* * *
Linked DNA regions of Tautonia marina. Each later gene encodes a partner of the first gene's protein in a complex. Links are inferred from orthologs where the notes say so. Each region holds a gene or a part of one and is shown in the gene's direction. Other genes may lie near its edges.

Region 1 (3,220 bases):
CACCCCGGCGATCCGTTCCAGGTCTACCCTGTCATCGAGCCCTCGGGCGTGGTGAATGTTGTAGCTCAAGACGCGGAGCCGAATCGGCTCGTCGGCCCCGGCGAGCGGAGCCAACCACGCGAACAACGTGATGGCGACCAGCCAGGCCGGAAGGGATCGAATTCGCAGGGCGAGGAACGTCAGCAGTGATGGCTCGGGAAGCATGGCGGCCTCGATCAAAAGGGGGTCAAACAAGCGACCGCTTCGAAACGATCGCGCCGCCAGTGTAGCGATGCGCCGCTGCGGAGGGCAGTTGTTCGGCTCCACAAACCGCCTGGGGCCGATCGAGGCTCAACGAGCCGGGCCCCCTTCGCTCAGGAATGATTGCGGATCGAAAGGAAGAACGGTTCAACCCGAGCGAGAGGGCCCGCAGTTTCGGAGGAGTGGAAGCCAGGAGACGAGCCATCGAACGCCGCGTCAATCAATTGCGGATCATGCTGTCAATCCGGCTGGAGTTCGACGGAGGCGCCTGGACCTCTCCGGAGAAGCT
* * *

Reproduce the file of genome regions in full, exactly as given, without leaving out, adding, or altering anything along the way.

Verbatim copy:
Linked DNA regions of Tautonia marina. Each later gene encodes a partner of the first gene's protein in a complex. Links are inferred from orthologs where the notes say so. Each region holds a gene or a part of one and is shown in the gene's direction. Other genes may lie near its edges.

Region 1 (3,220 bases):
CACCCCGGCGATCCGTTCCAGGTCTACCCTGTCATCGAGCCCTCGGGCGTGGTGAATGTTGTAGCTCAAGACGCGGAGCCGAATCGGCTCGTCGGCCCCGGCGAGCGGAGCCAACCACGCGAACAACGTGATGGCGACCAGCCAGGCCGGAAGGGATCGAATTCGCAGGGCGAGGAACGTCAGCAGTGATGGCTCGGGAAGCATGGCGGCCTCGATCAAAAGGGGGTCAAACAAGCGACCGCTTCGAAACGATCGCGCCGCCAGTGTAGCGATGCGCCGCTGCGGAGGGCAGTTGTTCGGCTCCACAAACCGCCTGGGGCCGATCGAGGCTCAACGAGCCGGGCCCCCTTCGCTCAGGAATGATTGCGGATCGAAAGGAAGAACGGTTCAACCCGAGCGAGAGGGCCCGCAGTTTCGGAGGAGTGGAAGCCAGGAGACGAGCCATCGAACGCCGCGTCAATCAATTGCGGATCATGCTGTCAATCCGGCTGGAGTTCGACGGAGGCGCCTGGACCTCTCCGGAGAAGCT